“John Wayne.” Just the mention of his name brings a mental image of a man’s man. He is the epitome of the rugged individual; courageous, strong, and never asking for help from anyone, no matter the odds. The concept of the ‘stand alone’ rugged individual is highly regarded in today’s culture.
To ask for help is often seen as a sign of weakness or a lack of self-confidence. I do not remember the “Duke” (or Dirty Harry) ever asking for help from anyone! That makes for a great movie but in reality, we DO need each other.
The Bible refers to Christ-followers as the Body. The Body (both physically and spiritually) is made up of many members which are dependent on each other. 1 Corinthians 12:12-27. Sharing the load or asking someone for help is not a sign of weakness but a sign of good judgment.
If one person falls, the other can reach out and help. But someone who falls alone is in real trouble. (ECCLESIASTES 4:10)
Look to the right and see: there is none who takes notice of me; no refuge remains to me; no one cares for my soul. [Psalm 142:4]
Personally, I think this maybe one of saddest verses in Scripture. I guess to some degree we have all felt like that at some point in our lives. But let’s look at this verse from a different perspective. How much do WE care about others? If you are a Christ-follower, you know of someone that does not possess a personal relationship with Jesus Christ. This means that they have not experienced eternal life. The one who has the Son has this eternal life; the one who does not have the Son of God does not have this eternal life. 1 John 5:12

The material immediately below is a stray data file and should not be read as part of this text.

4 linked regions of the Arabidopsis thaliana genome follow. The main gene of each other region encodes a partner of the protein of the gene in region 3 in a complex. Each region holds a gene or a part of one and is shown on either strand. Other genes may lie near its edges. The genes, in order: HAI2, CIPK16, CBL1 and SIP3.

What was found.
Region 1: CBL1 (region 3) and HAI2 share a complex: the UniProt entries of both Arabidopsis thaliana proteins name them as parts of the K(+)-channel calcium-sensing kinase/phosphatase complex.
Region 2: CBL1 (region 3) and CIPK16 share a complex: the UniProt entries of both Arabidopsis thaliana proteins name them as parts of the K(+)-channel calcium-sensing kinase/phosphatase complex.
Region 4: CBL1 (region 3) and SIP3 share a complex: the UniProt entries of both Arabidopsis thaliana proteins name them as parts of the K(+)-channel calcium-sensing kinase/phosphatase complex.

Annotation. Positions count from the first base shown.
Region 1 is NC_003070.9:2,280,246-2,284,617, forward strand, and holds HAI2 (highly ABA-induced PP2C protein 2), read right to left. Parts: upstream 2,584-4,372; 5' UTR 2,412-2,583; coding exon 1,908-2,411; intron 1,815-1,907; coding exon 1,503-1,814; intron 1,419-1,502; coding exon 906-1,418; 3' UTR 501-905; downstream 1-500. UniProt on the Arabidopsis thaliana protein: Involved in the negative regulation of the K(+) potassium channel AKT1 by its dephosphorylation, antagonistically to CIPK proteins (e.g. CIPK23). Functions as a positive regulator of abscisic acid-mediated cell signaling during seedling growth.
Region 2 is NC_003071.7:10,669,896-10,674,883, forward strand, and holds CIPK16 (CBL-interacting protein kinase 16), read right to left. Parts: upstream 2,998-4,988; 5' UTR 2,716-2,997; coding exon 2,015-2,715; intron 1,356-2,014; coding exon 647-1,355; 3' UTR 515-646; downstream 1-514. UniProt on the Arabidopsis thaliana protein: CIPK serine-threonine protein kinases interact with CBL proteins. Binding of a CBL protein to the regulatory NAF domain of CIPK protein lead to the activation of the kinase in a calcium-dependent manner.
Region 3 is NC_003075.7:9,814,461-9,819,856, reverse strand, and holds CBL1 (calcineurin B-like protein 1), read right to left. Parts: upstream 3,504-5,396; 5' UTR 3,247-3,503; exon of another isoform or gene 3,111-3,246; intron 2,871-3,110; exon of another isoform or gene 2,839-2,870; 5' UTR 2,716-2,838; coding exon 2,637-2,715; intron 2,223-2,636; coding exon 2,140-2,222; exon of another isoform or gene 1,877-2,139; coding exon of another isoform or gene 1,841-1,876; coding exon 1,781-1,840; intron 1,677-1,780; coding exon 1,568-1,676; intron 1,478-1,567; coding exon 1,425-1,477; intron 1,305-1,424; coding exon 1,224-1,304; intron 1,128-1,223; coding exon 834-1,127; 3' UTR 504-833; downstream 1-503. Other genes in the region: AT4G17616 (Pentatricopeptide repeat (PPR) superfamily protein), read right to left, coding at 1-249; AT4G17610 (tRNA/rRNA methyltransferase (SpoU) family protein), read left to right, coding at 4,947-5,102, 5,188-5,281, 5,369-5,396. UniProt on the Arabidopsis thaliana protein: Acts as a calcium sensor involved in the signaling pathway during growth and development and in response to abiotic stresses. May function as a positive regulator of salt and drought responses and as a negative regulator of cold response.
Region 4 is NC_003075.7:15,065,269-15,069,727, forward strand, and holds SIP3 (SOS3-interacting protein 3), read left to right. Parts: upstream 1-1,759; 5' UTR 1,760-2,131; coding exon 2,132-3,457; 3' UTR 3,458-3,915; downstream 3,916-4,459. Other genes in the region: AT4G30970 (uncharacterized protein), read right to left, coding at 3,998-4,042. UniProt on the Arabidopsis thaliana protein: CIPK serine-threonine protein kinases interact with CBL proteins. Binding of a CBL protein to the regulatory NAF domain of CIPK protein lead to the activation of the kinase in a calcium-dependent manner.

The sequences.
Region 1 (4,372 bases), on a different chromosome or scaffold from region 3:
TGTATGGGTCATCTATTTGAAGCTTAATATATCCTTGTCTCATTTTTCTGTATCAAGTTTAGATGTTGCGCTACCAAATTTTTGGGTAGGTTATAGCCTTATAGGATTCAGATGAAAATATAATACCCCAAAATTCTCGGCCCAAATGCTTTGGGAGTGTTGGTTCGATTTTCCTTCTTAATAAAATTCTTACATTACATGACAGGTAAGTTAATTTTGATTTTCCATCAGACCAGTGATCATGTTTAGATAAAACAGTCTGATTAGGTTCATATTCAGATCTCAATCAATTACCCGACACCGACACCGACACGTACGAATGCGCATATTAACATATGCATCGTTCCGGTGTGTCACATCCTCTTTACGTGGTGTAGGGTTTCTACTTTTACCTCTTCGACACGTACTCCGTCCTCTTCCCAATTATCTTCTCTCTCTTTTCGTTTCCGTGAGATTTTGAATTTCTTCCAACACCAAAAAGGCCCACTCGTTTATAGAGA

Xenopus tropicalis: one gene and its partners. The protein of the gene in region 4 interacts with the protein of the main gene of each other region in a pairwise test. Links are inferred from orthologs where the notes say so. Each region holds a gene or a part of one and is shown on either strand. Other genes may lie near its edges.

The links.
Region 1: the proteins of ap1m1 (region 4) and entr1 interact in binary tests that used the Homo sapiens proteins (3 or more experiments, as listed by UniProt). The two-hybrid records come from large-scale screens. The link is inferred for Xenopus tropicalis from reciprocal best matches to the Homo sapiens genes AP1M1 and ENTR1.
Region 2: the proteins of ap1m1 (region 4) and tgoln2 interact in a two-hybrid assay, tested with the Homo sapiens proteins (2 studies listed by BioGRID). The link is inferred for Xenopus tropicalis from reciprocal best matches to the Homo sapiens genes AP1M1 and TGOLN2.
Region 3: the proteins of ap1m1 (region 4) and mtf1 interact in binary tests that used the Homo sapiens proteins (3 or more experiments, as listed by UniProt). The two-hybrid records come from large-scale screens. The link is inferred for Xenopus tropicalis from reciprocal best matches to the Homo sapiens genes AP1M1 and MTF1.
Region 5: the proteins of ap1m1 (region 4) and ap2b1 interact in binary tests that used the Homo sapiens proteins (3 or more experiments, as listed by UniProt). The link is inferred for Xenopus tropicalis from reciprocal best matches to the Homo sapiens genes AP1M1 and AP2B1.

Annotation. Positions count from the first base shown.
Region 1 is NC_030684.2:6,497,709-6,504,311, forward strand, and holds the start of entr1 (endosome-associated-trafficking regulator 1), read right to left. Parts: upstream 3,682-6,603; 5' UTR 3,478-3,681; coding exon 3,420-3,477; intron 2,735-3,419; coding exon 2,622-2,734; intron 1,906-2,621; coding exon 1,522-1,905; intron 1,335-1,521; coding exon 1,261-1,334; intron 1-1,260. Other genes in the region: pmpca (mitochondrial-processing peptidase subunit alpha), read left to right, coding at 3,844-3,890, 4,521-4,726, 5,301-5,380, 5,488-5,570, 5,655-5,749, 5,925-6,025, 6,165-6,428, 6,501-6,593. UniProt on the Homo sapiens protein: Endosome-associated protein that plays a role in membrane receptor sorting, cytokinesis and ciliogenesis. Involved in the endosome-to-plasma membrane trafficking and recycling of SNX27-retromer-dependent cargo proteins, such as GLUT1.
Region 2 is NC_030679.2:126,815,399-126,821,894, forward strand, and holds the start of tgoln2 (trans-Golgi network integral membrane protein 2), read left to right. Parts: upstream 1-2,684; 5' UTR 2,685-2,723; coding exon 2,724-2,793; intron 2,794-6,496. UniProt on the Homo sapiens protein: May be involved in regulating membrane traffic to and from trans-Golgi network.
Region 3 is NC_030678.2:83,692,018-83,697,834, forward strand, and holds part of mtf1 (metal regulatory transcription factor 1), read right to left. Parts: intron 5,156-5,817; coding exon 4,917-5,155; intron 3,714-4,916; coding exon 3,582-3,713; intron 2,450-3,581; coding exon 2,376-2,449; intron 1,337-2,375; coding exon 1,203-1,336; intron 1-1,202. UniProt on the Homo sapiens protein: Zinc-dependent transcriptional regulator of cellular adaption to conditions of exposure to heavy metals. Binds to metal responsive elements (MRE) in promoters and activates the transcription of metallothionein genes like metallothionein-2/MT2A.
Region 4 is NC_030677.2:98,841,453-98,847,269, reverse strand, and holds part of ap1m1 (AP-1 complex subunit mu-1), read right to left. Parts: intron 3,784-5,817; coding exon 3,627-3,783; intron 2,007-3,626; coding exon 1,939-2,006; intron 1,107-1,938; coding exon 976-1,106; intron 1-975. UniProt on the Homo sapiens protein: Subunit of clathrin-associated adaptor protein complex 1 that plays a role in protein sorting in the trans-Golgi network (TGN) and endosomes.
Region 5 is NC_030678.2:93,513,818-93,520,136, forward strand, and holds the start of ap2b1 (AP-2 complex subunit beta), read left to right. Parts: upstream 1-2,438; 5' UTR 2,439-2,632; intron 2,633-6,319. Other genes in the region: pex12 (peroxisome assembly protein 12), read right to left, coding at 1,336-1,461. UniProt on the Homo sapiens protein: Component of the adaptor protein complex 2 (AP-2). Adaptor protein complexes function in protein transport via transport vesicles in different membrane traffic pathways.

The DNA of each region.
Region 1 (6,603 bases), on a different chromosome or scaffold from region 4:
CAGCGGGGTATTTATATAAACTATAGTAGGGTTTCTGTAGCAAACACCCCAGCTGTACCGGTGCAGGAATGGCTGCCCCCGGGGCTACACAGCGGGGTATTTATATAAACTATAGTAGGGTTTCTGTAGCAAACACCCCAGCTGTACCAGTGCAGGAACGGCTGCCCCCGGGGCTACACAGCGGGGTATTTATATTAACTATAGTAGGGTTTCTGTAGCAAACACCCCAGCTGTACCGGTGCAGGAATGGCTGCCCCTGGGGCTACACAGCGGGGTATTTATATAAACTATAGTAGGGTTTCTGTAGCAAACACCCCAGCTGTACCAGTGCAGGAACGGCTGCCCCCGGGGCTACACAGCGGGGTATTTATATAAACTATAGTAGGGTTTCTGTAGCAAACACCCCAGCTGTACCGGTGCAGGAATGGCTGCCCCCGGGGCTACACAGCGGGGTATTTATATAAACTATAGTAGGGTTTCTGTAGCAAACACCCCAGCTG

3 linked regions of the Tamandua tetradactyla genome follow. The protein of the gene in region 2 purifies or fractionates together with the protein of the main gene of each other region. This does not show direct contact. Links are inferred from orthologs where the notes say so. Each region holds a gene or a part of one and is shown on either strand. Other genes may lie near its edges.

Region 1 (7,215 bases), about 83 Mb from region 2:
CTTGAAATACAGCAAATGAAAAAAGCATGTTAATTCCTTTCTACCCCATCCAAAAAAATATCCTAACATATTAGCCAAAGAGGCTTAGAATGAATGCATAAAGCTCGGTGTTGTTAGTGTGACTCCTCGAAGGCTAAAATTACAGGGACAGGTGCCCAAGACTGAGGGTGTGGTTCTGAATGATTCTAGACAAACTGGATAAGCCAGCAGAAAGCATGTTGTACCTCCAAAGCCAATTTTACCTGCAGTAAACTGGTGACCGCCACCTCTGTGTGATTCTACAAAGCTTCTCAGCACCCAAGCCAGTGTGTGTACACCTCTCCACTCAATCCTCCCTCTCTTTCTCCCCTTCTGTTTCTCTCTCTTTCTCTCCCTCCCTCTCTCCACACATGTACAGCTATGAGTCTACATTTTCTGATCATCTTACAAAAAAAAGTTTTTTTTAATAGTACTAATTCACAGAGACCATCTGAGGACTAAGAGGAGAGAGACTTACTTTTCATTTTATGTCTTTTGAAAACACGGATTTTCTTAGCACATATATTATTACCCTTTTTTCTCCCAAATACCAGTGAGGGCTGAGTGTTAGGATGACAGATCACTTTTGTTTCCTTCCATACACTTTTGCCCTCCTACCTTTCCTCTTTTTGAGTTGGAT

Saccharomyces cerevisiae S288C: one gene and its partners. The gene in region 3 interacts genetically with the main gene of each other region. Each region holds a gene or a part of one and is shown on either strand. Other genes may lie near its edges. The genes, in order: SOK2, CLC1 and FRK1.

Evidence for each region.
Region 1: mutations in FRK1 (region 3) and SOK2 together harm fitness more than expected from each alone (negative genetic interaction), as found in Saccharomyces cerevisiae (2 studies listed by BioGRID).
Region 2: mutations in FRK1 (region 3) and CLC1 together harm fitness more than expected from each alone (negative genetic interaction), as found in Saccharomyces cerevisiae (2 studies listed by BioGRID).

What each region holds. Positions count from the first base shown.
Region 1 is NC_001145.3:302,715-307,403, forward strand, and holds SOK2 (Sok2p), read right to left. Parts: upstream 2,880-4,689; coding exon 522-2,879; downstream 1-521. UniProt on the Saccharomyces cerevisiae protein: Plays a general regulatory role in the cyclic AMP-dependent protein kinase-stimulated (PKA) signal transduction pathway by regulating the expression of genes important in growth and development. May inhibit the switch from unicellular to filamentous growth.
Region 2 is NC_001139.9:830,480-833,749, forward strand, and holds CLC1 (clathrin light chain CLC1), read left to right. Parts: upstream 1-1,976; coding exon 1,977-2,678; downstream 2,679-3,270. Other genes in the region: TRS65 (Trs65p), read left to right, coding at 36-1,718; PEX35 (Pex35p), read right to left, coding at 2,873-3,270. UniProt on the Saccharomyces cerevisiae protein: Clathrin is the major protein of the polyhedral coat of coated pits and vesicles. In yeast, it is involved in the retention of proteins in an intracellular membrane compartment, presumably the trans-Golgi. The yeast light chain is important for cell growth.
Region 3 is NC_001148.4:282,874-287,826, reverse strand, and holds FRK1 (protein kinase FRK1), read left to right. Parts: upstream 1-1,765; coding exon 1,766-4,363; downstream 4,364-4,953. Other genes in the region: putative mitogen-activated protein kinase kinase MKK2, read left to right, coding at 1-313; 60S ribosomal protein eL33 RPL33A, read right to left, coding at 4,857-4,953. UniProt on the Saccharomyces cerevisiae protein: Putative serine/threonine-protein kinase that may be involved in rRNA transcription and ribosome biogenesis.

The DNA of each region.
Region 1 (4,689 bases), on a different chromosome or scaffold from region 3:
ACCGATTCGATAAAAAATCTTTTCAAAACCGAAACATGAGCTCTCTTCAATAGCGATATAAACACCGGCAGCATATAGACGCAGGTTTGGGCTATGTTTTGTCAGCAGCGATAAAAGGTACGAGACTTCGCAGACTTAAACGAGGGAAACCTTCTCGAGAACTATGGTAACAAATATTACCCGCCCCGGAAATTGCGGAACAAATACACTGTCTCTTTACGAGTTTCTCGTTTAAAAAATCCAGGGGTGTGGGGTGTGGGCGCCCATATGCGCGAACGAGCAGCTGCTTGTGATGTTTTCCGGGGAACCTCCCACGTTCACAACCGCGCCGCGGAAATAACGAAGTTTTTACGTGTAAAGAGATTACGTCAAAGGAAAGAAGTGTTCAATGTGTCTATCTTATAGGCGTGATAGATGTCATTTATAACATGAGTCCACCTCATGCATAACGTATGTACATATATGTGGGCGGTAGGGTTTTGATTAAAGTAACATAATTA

The church in America has lost its passion for the “lost.” I am not trying to put you on a guilt trip but rather to help us regain a compassion for people without Christ. Throughout the Gospels, we read the Jesus had compassion for people and we are to have the same attitude as Christ. “not looking to your own interests but each of you to the interests of the others. In your relationships with one another, have the same mindset as Christ Jesus:” 2 Phil.2:4-5
The Apostle Paul had this kind of burden for the nation of Israel. “I have great sorrow and unceasing anguish in my heart. For I could wish that I myself were cursed and cut off from Christ for the sake of my people, those of my own race.” [Romans 9:2-3]
My prayer for the church is that God would rekindle our love and compassion for the lost.
There is no question that times have changed. I am not sure when this change happened but their was a time when people knew their neighbors. They not only knew their names but were actually friends! Their relationship went further than a casual wave as they went to work. No longer are houses built with a front porch, why? No one wants people coming by and sitting on their porch, drinking iced tea and just socializing. People go to work early and get home late. Who has time (or energy) to build relationships with neighbors? Who is your neighbor?
I came across a news article that testify to this fact. The remains of a woman were found sitting in front of her TV – 42 years after she was reported missing. Hedviga Golik, who was born in 1924, had apparently made herself a cup of tea before sitting in her favorite armchair in front of her black and white television set. Police said that she was last seen by neighbors in 1966, when she would have been 42 years old. No one checked on her. No one phoned. No family member has claimed the body.
Which brings up the question: Who is your neighbor? Why not make a conscious effort to build a bridge of relationship with that “stranger” [neighbor] next door?